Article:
Japanese Prime Minister Ryutaro Hashimoto had called an emergency meeting with his parliamentary allies to discuss a looming row with Okinawa over the future of US military bases there, China Daily ("EMERGENCY MEETING ON US BASES IN OKINAWA," Tokyo, A11, 3/14/97) reported. It said, the Okinawa issue will figure in greatly during a flurry of Japanese diplomatic activity with the US over the next two months. As scheduled, US Vice President Al Gore will visit Japan on March 23-24 and Hashimoto will visit Washington in late April. It added that US Defense Secretary William Cohen is also likely to come to Tokyo this month.

6. US Military Force in East Asia

China Daily ("TIME FOR US MILITARY TO LEAVE E. ASIA," A4, 3/19/97) said that America's military presence in East Asia is one of the legacies of the Cold War. The article written by Dr. Wu Xinbo, an associate professor with the Center for American Studies at Fudan University, pointed out that with growing economies, countries in East Asia are confident of their abilities to safeguard their security. They are not willing to stake their own security and destiny on the US, a country that is notorious for power politics and its self-appointed role as a world policeman, Wu said. America's military presence should have been phased out with the end of the Cold War, the article concluded.

7. Security Regime in East Asia

Conditions to create a formal and complete security regime in East Asia have not been ripe, Qin Yongchun, a Research Professor with the Center for Peace and Development Studies, said. In his article "Security Situation in East Asia," which was published by Peace and Development (Quarterly) in its first issue of 1997, Qin placed East Asia's security situation in two contexts: the relative instability in Northeast Asia caused by the five US-led security alliances, and the relative stability in southeast Asia provided by the ASEAN Regional Forum (ARF). Qin spoke highly of ARF as a means for ASEAN countries to balance and restrict greater powers. Meanwhile, he pointed out, it is not realistic to expect too much from the ARF because it still has many defects.

8. PRC Fast Neutron Reactor Power Plant

The PRC plans to complete its first fast neutron reactor power plant in Beijing by the end of the century, Jie Fang Daily ("BEIJING TO BUILD FAST NEUTRON REACTOR POWER," Beijing, A5, 3/7/97) reported. According to the report, the experimental fast reactor power plant will be built at a cost of 860 million PRC yuan. The reactor, said to be more efficient and safer than conventional nuclear plant, and with a higher utilization rate of uranium, will develop a thermal energy power output of 65 MWt and an electrical power of 20 MWe. Although the generating capacity is small, the plant will provide the technical basis for the country's first commercial fast reactor power plant, Yang Tianlu, vice-president of the China Institute of Atomic Energy and general director of the PRC's fast reactor project said. He said that it will sharply raise the utilization rate of uranium, from around 1 percent by the existing pressurized water reactors to 60 or 70 percent in the new fast reactors.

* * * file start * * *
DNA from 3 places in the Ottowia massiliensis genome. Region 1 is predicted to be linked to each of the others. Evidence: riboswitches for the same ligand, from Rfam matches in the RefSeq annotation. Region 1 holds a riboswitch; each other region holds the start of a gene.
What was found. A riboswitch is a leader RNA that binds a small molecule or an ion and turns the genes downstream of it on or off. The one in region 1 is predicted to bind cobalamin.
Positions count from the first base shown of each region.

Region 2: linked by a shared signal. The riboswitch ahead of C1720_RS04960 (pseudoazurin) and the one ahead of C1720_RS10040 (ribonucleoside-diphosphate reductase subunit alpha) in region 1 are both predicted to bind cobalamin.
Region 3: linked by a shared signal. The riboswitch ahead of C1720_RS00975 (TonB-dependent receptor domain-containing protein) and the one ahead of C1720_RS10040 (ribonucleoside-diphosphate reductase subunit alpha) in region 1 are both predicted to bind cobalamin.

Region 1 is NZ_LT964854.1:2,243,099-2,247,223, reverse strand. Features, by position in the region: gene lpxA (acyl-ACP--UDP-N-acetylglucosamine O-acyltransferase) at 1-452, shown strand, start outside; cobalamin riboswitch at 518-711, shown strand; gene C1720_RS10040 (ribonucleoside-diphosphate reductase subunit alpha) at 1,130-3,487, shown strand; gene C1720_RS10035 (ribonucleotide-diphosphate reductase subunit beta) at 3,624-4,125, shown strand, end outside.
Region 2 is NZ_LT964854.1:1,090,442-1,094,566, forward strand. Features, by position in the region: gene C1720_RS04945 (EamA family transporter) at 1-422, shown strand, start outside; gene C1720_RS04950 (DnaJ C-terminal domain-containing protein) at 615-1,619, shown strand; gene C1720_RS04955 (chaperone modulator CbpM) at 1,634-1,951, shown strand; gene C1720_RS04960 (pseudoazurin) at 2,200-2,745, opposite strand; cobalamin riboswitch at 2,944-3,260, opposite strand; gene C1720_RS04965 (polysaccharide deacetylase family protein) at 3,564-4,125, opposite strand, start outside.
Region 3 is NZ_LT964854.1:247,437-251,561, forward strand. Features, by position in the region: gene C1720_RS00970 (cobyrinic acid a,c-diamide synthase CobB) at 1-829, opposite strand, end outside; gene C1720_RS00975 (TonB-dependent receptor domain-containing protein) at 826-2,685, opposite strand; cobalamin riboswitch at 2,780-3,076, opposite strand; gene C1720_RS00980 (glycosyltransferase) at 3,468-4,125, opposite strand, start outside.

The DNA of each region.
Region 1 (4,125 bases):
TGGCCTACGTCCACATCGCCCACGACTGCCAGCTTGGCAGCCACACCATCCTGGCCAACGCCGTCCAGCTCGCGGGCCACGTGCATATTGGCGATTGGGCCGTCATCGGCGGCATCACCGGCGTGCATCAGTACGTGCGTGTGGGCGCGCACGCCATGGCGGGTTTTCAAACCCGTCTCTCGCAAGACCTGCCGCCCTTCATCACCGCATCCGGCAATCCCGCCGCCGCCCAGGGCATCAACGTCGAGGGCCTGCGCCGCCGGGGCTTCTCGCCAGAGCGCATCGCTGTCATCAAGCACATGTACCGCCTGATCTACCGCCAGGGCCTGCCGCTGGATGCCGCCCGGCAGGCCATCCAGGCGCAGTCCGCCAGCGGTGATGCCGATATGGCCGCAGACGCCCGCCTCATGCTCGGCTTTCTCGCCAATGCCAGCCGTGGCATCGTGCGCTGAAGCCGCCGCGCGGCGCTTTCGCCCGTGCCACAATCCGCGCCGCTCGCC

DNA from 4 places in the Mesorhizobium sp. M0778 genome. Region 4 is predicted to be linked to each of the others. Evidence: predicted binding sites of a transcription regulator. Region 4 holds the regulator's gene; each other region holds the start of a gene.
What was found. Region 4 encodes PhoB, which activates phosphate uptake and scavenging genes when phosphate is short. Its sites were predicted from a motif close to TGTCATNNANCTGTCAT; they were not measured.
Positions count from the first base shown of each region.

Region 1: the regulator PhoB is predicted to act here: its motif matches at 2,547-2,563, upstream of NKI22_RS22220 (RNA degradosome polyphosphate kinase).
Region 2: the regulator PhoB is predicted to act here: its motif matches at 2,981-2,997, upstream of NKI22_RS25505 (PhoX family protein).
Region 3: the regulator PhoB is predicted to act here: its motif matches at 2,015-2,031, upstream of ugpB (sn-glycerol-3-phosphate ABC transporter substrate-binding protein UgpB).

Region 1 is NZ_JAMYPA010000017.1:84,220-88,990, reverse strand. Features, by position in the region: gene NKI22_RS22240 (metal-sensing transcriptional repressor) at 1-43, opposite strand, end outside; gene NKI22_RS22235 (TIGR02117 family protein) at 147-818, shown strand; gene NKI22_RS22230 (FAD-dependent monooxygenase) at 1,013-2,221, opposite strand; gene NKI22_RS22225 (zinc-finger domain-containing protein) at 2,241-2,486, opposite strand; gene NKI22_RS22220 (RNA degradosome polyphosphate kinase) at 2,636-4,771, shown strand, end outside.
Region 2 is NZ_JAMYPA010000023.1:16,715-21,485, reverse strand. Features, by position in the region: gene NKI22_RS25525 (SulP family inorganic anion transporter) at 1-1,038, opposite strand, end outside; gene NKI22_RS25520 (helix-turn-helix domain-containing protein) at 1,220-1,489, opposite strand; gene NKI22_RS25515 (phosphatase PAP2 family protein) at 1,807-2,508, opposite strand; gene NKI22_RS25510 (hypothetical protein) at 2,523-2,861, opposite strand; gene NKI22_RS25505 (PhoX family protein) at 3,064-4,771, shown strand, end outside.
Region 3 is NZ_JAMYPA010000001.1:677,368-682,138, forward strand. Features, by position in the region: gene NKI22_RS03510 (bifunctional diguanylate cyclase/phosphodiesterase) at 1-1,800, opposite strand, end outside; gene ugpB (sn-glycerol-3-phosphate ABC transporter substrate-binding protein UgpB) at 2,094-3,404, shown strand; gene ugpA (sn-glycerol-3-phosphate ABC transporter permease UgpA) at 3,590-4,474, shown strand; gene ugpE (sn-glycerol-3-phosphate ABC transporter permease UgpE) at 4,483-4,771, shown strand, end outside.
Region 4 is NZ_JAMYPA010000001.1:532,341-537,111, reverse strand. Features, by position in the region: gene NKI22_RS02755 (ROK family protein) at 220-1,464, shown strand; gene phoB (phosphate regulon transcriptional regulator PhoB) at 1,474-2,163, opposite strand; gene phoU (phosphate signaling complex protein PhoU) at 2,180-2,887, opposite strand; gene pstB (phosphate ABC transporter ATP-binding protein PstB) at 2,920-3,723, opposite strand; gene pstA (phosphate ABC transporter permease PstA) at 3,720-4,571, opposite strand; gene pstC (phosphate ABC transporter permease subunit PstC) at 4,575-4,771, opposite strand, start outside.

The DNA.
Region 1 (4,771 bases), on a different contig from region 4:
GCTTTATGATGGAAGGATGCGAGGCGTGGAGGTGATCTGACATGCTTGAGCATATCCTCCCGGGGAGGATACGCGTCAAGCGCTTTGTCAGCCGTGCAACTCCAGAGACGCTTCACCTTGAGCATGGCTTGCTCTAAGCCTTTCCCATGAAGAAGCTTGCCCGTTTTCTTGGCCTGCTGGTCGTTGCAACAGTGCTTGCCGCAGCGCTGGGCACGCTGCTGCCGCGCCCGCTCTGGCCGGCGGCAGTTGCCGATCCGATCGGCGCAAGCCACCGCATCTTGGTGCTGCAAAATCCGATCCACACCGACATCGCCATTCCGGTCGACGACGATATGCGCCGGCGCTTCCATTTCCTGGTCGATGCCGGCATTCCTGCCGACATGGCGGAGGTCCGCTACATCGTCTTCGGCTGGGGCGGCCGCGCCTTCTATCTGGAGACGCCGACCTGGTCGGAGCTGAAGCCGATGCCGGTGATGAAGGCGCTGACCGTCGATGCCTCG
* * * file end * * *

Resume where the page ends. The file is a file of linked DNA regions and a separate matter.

9. PRC Policy on Tibet

Tibet has a significant status in PRC efforts to protect national security and fight separatism, PRC Vice-Premier and Foreign Minister Qian Qichen said when he met with all deputies from the Tibet Autonomous Region to the Eighth National People's Congress, which is in its fifth session in the PRC capital. "Traditional culture has been well protected in Tibet, which also enjoys social stability. The attacks and slanders hurled by some Western media are completely groundless," he said. Qian added that "Tibet, as an important frontier defense in Southwest China, has a significant role in the struggle of safeguarding the motherland and opposing separatism." China Daily ("TIBET VITAL TO DEFENSE OF COUNTRY," A1, 3/6/97)

IV. Official Documents

1. US Presidential Determination on KEDO Contribution

[Ed. note: Following is the official text of the presidential determination on the US contribution to KEDO financing reported in the first item of the US section, above.]

March 18, 1997 Presidential Determination No. 97-20


SUBJECT: U.S. Contribution to KEDO: Certification Under the Heading "Nonproliferation, Anti-Terrorism, Demining and Related Programs" in Title II of the Foreign Operations, Export Financing, and Related Programs Appropriations Act, 1997 (as enacted in Public Law 104-208)

Pursuant to the requirements set forth under the heading "Nonproliferation, Anti-Terrorism, Demining and Related Programs" in title II of the Foreign Operations, Export Financing, and Related Programs Appropriations Act, 1997 (as enacted in Public Law 104-208), I certify that:

(1)(A) the United States is taking steps to assure that progress is made on the implementation of the January 1, 1992, Joint Declaration on the Denuclearization of the Korean Peninsula and the implementation of the North-South dialogue, and (B) North Korea is complying with the other provisions of the Agreed Framework between North Korea and the United States and with the Confidential Minute;

(2) North Korea is cooperating fully in the canning and safe storage of all spent fuel from its graphite-moderated nuclear reactors and that such canning and safe storage is scheduled to be completed by the end of fiscal year 1997; and

(3) North Korea has not significantly diverted assistance provided by the United States for purposes for which it was not intended.

You are authorized and directed to report this determination to the Congress and to publish it in the Federal Register.


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Wade Huntley:
Berkeley, California, United States

Choi Chung-moon:
Seoul, Republic of Korea

Peter Razvin:
Moscow, Russian Federation

Chunsi Wu:
Shanghai, People's Republic of China

Dingli Shen:
Shanghai, People's Republic of China

Hiroyasu Akutsu:
Tokyo, Japan